Note On Song “American Prayer”


The Gypsy Scholar’s choice of this particular song — this “new anthem” — for the musical essay “Romantic ‘Total Revolution’: The Democracy of Soul & The Goddess of Liberty” turned out to be inspired. He wanted a song near the end of the musical essay that summed up everything that had been written before, especially about the musical essay as an edifying discourse about “hope.”


He knew that the song was primarily written by Bono of U2 and Dave Stewart in 2002 to express “hope” and remembered (but only vaguely) that it was first performed for Bono’s AIDS “Heart of America” speaking tour in December 2002 and then subsequently performed by Bono, The Edge, Beyoncé, and Stewart in November 2003 at the 46664 concert in Cape Town, South Africa for the same AIDS cause. He also remembered that Dave Stewart reworked the song in 2008 for Barack Obama, whom he thought represented “hope” and "the embodiment of a new anthem for change,” seeing him as the continuation of the work of Dr. Martin Luther King Jr. (He thus produced a music video with a number of other celebrities, releasing it on YouTube in August 2008 just prior to the Democratic National Convention. This put the song in the national consciousness.) This much the GS knew.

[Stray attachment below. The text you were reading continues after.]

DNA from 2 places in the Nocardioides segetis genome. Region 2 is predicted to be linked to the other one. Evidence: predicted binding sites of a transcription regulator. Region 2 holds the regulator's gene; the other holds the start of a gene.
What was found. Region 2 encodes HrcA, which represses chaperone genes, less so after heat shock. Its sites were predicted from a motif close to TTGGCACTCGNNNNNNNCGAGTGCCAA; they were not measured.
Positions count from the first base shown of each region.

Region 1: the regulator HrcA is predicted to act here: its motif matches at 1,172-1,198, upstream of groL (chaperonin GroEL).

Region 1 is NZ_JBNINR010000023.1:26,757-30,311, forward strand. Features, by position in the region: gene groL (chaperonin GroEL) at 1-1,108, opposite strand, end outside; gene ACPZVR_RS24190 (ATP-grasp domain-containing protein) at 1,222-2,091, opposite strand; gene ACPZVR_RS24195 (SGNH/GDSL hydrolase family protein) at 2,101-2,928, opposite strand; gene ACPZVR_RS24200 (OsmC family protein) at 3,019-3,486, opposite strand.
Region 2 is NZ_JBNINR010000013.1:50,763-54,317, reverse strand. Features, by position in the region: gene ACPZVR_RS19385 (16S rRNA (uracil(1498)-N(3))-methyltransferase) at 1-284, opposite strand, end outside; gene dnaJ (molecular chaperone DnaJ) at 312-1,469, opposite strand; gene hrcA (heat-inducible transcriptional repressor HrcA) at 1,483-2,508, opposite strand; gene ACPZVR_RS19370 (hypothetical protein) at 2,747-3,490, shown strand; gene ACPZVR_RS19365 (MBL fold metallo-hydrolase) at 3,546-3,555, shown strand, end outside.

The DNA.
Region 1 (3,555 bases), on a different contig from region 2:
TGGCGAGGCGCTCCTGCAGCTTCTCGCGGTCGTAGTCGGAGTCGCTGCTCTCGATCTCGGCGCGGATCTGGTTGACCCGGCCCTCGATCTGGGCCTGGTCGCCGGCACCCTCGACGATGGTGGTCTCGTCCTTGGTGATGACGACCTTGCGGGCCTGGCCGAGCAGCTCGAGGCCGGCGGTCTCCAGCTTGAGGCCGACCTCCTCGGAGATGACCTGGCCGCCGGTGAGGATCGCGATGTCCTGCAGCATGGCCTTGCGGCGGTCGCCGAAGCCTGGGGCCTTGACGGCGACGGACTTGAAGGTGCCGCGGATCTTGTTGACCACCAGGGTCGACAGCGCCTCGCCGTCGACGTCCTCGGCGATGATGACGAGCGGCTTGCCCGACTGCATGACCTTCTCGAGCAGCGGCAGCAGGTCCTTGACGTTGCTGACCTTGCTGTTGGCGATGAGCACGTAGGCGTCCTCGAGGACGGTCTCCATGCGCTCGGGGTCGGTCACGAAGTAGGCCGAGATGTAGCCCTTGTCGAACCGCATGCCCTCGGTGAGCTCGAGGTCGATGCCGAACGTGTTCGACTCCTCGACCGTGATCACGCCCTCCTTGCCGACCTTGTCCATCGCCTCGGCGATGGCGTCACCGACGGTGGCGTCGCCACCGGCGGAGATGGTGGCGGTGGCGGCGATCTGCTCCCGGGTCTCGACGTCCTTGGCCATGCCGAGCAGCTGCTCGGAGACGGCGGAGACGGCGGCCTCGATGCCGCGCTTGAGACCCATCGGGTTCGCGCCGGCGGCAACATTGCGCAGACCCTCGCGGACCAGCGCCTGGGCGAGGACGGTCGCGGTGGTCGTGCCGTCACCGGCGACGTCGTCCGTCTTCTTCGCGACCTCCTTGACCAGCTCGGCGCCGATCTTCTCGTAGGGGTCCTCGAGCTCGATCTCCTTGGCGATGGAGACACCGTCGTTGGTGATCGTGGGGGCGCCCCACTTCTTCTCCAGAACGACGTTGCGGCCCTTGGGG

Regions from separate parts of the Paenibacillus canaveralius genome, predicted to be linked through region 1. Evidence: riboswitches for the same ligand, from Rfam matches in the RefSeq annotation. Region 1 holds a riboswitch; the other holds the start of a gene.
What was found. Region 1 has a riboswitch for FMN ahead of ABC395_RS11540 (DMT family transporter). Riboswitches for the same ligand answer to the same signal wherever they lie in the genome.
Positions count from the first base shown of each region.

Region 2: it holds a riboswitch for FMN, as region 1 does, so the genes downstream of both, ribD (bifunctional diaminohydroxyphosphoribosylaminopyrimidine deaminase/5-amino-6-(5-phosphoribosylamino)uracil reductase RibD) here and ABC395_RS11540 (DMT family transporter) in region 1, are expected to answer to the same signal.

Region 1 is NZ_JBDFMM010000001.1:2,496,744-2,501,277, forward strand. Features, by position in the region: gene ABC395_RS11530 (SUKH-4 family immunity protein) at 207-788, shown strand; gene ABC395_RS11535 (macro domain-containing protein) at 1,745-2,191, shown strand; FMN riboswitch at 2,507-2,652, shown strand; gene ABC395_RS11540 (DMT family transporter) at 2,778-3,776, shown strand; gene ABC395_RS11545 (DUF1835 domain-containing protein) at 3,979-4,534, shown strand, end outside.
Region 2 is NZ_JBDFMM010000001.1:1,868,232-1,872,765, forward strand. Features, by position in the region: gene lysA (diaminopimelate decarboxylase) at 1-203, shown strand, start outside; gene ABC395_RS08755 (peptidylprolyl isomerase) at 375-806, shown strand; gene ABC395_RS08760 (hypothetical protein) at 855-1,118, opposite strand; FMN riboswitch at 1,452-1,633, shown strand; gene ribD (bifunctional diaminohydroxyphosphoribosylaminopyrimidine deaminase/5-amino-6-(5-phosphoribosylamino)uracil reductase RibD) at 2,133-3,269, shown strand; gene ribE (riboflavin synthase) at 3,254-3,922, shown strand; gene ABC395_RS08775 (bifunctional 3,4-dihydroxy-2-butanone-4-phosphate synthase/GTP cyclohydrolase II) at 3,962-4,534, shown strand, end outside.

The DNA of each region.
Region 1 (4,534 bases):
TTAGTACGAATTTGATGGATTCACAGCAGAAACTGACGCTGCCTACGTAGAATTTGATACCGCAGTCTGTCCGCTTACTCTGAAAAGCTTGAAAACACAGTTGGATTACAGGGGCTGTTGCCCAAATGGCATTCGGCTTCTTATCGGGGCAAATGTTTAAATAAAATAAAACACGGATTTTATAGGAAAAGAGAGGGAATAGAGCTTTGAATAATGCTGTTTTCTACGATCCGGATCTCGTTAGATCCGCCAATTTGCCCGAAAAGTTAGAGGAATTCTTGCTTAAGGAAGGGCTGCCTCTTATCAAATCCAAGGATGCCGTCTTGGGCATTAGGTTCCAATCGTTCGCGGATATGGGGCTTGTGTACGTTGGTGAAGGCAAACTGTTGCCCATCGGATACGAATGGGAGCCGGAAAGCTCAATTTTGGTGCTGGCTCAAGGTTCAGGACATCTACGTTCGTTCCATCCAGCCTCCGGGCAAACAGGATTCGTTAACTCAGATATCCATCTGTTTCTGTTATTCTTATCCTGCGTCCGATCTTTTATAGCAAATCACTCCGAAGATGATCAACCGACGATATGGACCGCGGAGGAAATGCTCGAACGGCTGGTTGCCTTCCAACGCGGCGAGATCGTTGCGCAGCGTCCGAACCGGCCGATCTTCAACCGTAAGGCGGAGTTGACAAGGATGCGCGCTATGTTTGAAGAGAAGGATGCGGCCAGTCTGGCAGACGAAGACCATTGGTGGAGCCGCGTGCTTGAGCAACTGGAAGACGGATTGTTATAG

But what the GS didn’t know when he chose the song (because, its Obamaesque associations not withstanding, he also wanted a song that represented “hope” and “change,” albeit he wanted to rework the popular perception of the song and put a more radical political spin on it — for various reasons, away from its associations with President Obama in the public mind, but not from the real “hope” MLK offered) was what else Bono had said about the song. I quote his words here because they speak in sync with why the GS chose the song for an Independence Day musical essay — i.e., the idea and origins of America, revolutionary hopes, poetry and politics, the Statue of Liberty (a.k.a., the “Goddess of Liberty”), etc. etc.:


According to Bono, he hopes that the United States, "with its unparalleled economic, technological, military, and cultural power, will rethink its humble origins, the purpose that made it great." Bono described the song as a "paean to America" based on the "poetry of the Declaration of Independence and the truth in the Constitution", as well as “The New Colossus,” the poem written by Emma Lazarus for the Statue of Liberty. In writing of the origin of the song, Stewart said, "Bono was crafting the words in a way that would make people think about the fact that 'America' as a concept was a truly great idea, based on the bedrock of equality." On 3 December 2003 USA Today published a draft of the lyrics. Echoing Dr. Martin Luther King, Jr., the song ends with, “If you get to the top of the mountain, will you tell me what you see. If you get to the top of the mountain, remember me".


Yes, a truly inspired musical selection!